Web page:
Germany's auto industry is losing hope that trade tariffs with Britain can be avoided, despite warnings from British Prime Minister Theresa May that an overly tough stance on post-Brexit commerce would seriously harm the country's EU partners.
"Merkel may force us to walk away from UK profits for the sake of preventing further EU fragmentation," said a senior executive at a German luxury carmaker.
The executive, who asked not to be identified because of the subject's sensitivity, said Brexit looks increasingly likely to be "a disaster" for trade and for German manufacturers.
BMW, along with the Germany-based European arms of GM and Ford, which all have UK plants, know trade barriers would bring large, currently incalculable costs.
Under World Trade Organization (WTO) rules, British exports of complete vehicles could be subject to tariffs of up to 10%.
Ford, Britain's biggest engine maker, warned of 2.7% duties on engines ahead of last June's Brexit referendum.
Duties on components such as gear boxes and brakes shipped from Britain would likely vary around the 3.7% average currently levied by the EU on similar imports from third countries, according to the WTO, unless a preferential deal is struck.
Ms May recently vowed to take Britain out of the EU single market that allows tariff-free trade in order to gain more control over immigration.
At the same time May argued for the "greatest possible" market access. But German Chancellor Angela Merkel responded that London should not get an attractive Brexit deal that mightencourage other departures.

Think tank Civitas estimates that if Britain leaves the EU without a trade deal, German automotive exporters would pay £1.8 billion in tariffs, nearly half the total £3.9 billion faced by EU-based firms.
UK-built vehicles and parts, on the other hand, would be hit by tariffs of around £1.3 billion, according to the group.
But German car bosses are unwilling to undermine Ms Merkel's position. The German Chancellor recently reiterated that EU governments would not negotiate Brexit terms until London had triggered the irreversible "article 50" leaving process, before adding that business leaders should show similar restraint.
That sentiment was quickly echoed by Matthias Wissmann, head of Germany's influential auto industry lobby, the VDA.
"Everything must be done to allow the unfettered flow of goods and services," he told reporters. "But there is one clear priority: we must stand together among the 27 EU member states."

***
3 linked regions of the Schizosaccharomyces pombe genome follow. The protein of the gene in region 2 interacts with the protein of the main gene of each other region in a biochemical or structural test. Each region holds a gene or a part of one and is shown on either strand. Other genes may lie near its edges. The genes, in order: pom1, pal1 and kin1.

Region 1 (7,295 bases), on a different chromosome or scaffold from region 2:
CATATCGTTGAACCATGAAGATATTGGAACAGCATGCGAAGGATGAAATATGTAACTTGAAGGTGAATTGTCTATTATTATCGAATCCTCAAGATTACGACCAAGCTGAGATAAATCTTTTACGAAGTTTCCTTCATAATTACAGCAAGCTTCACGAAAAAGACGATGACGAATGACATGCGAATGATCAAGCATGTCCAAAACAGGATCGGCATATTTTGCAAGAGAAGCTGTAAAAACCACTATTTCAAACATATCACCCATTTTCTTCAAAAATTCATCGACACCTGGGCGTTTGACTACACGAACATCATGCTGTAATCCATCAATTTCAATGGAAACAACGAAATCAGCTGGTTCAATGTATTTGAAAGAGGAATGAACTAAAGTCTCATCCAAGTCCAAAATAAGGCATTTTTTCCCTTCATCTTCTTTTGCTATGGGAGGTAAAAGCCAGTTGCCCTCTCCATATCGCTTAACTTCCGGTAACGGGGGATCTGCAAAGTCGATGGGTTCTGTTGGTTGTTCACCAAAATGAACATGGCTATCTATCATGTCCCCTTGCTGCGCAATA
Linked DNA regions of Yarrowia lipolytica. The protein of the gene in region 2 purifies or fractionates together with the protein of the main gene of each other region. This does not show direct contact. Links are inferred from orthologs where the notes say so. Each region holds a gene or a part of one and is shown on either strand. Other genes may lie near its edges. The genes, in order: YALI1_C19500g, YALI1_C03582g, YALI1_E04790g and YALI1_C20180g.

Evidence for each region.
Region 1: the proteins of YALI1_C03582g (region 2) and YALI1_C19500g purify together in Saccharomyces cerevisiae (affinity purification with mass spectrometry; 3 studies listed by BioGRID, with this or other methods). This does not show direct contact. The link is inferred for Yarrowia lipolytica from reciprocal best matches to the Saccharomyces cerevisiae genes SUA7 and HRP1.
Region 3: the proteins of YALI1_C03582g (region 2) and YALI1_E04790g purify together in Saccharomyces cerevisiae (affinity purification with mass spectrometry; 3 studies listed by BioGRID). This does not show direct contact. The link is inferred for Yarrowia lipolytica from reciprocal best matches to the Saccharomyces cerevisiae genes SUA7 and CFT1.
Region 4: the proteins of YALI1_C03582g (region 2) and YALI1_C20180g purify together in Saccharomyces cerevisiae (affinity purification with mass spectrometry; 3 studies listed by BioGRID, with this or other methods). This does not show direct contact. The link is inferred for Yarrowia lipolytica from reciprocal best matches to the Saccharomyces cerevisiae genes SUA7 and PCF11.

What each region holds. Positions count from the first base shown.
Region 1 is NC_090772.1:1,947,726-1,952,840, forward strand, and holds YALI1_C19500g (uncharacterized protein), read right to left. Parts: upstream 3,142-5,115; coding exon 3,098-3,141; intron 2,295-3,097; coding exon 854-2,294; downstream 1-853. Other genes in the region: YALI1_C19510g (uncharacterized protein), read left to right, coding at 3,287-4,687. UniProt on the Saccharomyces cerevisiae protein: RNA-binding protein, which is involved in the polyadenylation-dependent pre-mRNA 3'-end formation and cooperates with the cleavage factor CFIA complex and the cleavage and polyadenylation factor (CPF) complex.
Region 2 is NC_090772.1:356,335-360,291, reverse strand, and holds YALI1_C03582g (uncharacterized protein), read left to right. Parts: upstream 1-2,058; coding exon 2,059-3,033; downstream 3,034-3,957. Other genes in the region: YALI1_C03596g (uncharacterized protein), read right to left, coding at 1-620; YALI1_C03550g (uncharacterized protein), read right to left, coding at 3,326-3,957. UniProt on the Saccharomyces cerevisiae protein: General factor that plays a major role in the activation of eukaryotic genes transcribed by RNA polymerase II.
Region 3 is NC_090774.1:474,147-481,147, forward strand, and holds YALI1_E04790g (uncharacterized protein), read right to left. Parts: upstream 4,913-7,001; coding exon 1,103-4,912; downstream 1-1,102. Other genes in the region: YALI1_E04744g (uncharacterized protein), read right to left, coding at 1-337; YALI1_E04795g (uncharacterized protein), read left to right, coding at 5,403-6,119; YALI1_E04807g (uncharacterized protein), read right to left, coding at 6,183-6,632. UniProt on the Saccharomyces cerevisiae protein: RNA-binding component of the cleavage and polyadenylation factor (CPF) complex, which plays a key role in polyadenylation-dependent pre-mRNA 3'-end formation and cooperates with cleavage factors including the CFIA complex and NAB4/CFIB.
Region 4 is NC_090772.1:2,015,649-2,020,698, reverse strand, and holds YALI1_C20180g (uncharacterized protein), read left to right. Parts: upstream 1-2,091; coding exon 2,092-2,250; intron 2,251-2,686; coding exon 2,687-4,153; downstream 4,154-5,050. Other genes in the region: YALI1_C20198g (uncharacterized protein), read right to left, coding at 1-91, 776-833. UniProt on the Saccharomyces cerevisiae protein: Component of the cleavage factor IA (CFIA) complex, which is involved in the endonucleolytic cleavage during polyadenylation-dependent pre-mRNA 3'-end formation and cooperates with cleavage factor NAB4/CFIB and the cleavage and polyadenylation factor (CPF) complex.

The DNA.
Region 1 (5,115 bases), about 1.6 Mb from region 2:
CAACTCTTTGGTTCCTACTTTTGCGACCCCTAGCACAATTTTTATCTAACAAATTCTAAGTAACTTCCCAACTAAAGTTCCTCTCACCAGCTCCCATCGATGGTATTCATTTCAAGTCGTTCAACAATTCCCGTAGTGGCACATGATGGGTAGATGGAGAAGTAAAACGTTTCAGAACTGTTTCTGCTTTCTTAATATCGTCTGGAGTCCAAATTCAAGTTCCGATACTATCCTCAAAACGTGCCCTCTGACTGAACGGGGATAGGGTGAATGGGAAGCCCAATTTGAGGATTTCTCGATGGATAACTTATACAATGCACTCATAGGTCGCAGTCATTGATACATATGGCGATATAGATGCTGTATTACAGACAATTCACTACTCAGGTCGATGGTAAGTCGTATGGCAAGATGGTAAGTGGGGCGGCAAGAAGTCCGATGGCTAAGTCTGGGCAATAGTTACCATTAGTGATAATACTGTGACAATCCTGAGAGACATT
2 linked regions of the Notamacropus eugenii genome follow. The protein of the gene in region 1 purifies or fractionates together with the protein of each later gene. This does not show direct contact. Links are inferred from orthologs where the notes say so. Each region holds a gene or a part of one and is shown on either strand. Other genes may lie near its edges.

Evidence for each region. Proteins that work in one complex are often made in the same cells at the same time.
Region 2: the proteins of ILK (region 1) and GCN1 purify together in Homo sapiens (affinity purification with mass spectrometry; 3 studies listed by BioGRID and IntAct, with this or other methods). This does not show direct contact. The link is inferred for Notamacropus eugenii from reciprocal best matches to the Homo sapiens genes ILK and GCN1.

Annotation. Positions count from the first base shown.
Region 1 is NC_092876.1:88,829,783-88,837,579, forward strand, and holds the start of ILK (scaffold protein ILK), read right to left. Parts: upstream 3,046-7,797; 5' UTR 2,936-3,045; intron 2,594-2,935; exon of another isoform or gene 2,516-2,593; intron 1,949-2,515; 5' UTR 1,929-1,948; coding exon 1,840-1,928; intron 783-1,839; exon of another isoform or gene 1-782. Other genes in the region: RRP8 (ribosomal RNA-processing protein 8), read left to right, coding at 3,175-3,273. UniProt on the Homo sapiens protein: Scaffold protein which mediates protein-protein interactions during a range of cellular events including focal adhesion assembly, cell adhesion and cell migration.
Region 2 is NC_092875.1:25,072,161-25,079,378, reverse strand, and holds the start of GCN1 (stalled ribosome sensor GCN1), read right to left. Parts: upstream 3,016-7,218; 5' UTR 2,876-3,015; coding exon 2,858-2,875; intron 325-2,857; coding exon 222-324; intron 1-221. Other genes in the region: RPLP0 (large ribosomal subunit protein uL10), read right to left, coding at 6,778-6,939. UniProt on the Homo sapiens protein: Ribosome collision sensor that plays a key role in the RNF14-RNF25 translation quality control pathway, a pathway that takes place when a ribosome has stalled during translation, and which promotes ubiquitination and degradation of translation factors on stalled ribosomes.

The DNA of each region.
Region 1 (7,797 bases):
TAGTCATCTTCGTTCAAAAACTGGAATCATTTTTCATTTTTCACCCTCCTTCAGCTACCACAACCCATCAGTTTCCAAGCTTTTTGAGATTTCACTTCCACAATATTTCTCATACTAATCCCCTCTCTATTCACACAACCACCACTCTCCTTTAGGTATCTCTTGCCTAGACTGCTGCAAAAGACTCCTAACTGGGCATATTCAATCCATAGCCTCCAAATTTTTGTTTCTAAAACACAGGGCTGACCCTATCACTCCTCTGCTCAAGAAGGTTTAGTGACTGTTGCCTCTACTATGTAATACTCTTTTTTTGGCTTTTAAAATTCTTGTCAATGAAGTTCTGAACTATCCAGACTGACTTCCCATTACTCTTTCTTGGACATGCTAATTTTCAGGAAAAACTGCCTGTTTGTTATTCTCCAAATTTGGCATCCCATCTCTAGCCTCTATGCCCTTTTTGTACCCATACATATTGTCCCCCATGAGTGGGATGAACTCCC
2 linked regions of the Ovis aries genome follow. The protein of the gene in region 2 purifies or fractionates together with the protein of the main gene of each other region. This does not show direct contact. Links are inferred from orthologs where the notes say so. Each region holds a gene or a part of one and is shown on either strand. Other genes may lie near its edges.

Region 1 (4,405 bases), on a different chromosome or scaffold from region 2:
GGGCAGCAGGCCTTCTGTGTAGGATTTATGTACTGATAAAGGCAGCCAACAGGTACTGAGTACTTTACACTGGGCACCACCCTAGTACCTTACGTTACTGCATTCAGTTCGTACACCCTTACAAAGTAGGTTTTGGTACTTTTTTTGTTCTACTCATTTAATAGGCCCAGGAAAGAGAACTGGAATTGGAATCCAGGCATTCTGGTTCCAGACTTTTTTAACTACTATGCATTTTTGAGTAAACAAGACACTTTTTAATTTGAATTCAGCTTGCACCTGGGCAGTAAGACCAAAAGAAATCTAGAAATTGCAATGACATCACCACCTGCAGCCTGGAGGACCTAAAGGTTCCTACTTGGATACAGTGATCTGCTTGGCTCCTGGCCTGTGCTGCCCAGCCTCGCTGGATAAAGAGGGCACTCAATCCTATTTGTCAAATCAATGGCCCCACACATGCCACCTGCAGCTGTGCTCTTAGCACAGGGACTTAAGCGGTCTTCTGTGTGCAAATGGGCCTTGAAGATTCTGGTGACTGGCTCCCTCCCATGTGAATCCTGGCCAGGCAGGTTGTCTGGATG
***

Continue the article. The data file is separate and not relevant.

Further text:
Wissmann's counterpart at Britain's SMMT car industry group also warned UK lawmakers that BMW, Daimler and VW may not push too hard for free trade.
German carmakers see "Europe as more important than the UK market", SMMT chief Mike Hawes told a parliamentary committee in January. "They will align with what is best for Germany."
BMW employs in the region of 8,000 workers in Britain, including at its plants which export roughly £2.4 billion of vehicles and engines, most notably a large majority of the Mini and Rolls-Royce cars assembled there.
Ford, which has warned against tariffs, builds engines in Dagenham and Bridgend for vehicles assembled in mainland Europe. GM builds Opel/Vauxhall Astras on Britain's west coast and expects Brexit to have wiped $400 million from 2016 earnings.
"We are worried," said a director at the German unit of amajor global carmaker. "I don't expect there will be specialdeals for any industry."

Trade duties on components, which can cross the Channel several times before a vehicle is assembled, would require costly supply-chain upheaval to avoid a compounding of duties.
Raw castings from mainland Europe are machined into engine blocks at BMW's Hams Hall plant near Birmingham. Many are then shipped to Germany and fitted into cars destined for the UK.
In all, UK car plants purchase 59% of their components overseas, and two-thirds of those from the EU, the SMMT says. Even where cross-Channel supply chains stayed viable, border formalities would hurt delivery timings, raising warehousing costs and ultimately consumer prices.
Locally made components would become more attractive for British-built cars, but the UK assembly plants could find it harder to win new vehicle programmes in the first place.
Investing in an assembly line for the British market alone -rather than export - becomes viable only above an annual output of about 150,000 vehicles, industry experts explain.
For many models, Exane BNP analyst Dominic O'Brien said, "the UK market is not necessarily big enough to sustain its own dedicated plant." Again, consumer choice and prices suffer.
Some German carmakers have been more vocal in urging Britain to give ground, stressing attachment to their EU workers'freedom of movement.
"Not only free trade but also cross-border employment opportunities...are of proven benefit to business," BMW said.